Postcoital bleeding refers to genital bleeding after intercourse. Obviously, there are many different ways to have sex. When talking about postcoital bleeding, we are referring to bleeding that happens after sex when vaginal penetration is involved. That means postcoital bleeding can happen after vaginal penetration by a penis, a dildo, a partner’s finger you get the point.
Anatomically, the two parts of your body that can bleed from the friction or relative trauma of vaginal sex are your vagina and your cervix.
Causes of Postcoital Bleeding
The most common causes for vaginal bleeding after sex both start in the cervix, which is the narrow, tube-like end of the uterus that opens into the vagina.
1. Birth control side effect
One of the main perks of hormonal birth control is its ability to regulate your cycle. But “any type of hormonal contraceptive can lead to spotting after intercourse,” you would notice this when you start a new pill, for example; it can take a few months for your body to adjust to it.
But something else could be going on. Hormonal contraception “can occasionally cause significant atrophy, or drying up, of the vagina, and as a result intercourse can cause tearing and some bleeding,”
Any type of infection can cause inflammation of vaginal tissues, making them more vulnerable to damage. These commonly include yeast infections, pelvic inflammatory disease, cervicitis, vaginitis, and sexually transmitted infections, such as chlamydia and gonorrhea.
3. Vaginal dryness
Dryness is among the most common causes of postcoital bleeding. When the skin is dry it becomes extremely vulnerable to damage. Mucus-producing tissues, such as those in the vagina, are especially vulnerable.
Polyps are noncancerous growths. They’re sometimes found on the cervix or in the endometrial lining of the uterus. A polyp dangles like a round pendant on a chain. Polyp movement can irritate the surrounding tissue and cause bleeding from small blood vessels.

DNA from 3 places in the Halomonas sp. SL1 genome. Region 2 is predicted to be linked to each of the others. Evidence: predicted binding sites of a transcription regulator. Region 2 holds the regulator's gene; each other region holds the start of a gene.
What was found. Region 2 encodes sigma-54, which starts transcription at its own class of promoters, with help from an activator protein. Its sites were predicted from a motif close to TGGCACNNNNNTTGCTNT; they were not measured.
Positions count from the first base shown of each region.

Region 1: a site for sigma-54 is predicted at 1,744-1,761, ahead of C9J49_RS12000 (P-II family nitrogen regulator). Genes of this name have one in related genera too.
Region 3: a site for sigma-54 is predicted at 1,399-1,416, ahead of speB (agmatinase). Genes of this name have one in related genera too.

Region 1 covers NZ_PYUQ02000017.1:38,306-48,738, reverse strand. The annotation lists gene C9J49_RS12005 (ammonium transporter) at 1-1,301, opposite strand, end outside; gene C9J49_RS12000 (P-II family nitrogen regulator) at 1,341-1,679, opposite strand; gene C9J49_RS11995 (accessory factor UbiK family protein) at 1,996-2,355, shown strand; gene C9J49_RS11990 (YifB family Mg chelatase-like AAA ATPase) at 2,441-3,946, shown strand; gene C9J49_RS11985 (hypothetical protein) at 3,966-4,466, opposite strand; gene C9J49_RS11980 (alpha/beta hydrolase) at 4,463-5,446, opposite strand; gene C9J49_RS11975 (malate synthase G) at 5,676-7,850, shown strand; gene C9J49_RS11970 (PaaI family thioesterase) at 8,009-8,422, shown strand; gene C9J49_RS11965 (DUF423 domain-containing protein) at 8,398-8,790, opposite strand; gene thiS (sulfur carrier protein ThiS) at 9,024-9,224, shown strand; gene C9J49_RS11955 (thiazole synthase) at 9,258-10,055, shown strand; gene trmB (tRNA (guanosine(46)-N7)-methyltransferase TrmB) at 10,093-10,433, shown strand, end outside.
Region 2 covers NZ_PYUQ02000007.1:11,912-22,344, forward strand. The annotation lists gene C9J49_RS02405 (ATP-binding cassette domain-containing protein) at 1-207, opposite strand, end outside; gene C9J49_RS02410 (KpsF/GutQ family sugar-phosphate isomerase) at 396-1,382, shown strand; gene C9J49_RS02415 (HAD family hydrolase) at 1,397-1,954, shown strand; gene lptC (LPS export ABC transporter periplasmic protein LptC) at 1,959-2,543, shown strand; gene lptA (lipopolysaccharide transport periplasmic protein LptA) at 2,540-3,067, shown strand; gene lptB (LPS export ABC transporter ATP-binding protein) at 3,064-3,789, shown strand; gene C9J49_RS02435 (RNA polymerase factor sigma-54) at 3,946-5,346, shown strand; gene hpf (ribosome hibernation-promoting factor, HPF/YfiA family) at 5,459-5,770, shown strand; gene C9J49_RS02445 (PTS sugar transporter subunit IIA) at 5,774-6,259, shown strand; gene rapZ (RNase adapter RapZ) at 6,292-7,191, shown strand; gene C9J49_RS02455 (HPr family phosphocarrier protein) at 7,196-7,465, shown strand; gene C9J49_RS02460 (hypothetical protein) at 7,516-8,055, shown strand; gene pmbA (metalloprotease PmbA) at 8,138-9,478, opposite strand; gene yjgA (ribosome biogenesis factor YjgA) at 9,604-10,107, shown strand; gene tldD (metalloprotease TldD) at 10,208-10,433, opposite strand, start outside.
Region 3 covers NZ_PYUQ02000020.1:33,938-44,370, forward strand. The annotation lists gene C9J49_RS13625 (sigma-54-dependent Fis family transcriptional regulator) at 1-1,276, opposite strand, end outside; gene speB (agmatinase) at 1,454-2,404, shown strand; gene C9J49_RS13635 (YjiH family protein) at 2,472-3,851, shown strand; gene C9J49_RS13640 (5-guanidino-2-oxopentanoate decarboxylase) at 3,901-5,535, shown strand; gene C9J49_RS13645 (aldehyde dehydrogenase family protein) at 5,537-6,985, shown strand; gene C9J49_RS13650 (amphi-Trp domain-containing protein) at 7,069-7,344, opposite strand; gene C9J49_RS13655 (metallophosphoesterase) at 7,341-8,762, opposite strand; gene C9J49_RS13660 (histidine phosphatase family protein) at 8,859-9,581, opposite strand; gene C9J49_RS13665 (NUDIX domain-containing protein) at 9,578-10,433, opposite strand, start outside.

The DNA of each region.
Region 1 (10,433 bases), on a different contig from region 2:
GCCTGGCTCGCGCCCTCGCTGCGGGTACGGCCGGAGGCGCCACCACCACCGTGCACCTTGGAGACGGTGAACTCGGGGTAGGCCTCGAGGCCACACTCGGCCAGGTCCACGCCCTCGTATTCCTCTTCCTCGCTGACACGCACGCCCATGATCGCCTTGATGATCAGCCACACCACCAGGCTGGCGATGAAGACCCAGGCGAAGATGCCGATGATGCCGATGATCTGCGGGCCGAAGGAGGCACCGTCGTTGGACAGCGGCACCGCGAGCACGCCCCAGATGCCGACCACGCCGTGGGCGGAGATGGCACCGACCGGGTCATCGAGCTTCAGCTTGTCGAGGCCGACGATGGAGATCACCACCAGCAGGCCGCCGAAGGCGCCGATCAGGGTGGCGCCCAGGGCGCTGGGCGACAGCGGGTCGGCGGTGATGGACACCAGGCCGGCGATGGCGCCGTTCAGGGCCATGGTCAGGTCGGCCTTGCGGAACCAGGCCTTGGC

5. Vaginal tearing
Sex, especially vigorous sex, can cause small cuts or scrapes to the vagina. This is more likely to happen if you have vaginal dryness due to menopause, breastfeeding, or other factors.
Irregular vaginal bleeding, including bleeding after sex, is a common symptom of cervical or vaginal cancer. In fact, it was the symptom for which 11 percent of women diagnosed with cervical cancer first sought treatment. Postmenopausal bleeding can also be a symptom of uterine cancer.
Preventing bleeding after sex
Determining how to prevent postcoital bleeding depends on what has caused bleeding for you in the past. For most women, using water- or silicone-based lubricants will help prevent bleeding caused by vaginal dryness and friction during sex. If you are using condoms, an oil-based lubricant can damage it. Water-based lubricants are recommended.
It may also help to take sex slowly, and to stop if you feel pain. Using vaginal moisturizers regularly can help keep the area moist and make you feel comfortable.
If your symptoms of postcoital bleeding are related to a medical condition, you can talk to your doctor about the best options to prevent future episodes. Take care to stick to the treatment plan recommended by your doctor.
See Your Healthcare Provider
If you’re having postcoital bleeding, you may also be experiencing abnormal uterine bleeding that isn’t related to sex. Also speak with a doctor if postcoital bleeding is accompanied by additional symptoms, including:
• vaginal burning or itching • abnormal discharge • intense abdominal pain • nausea, vomiting, or lack of appetite • stinging or burning when urinating or during intercourse • lower back pain • unexplained fatigue and weakness • headaches or lightheadedness • abnormally pale skin • bladder or bowel symptoms
Bleeding after sex is usually a symptom of another condition. Many of these, such as infections and polyps, are treatable. Occasional spotting after sex generally clears up on its own without medical care. If you’re postmenopausal, promptly notify your doctor about any postcoital bleeding.
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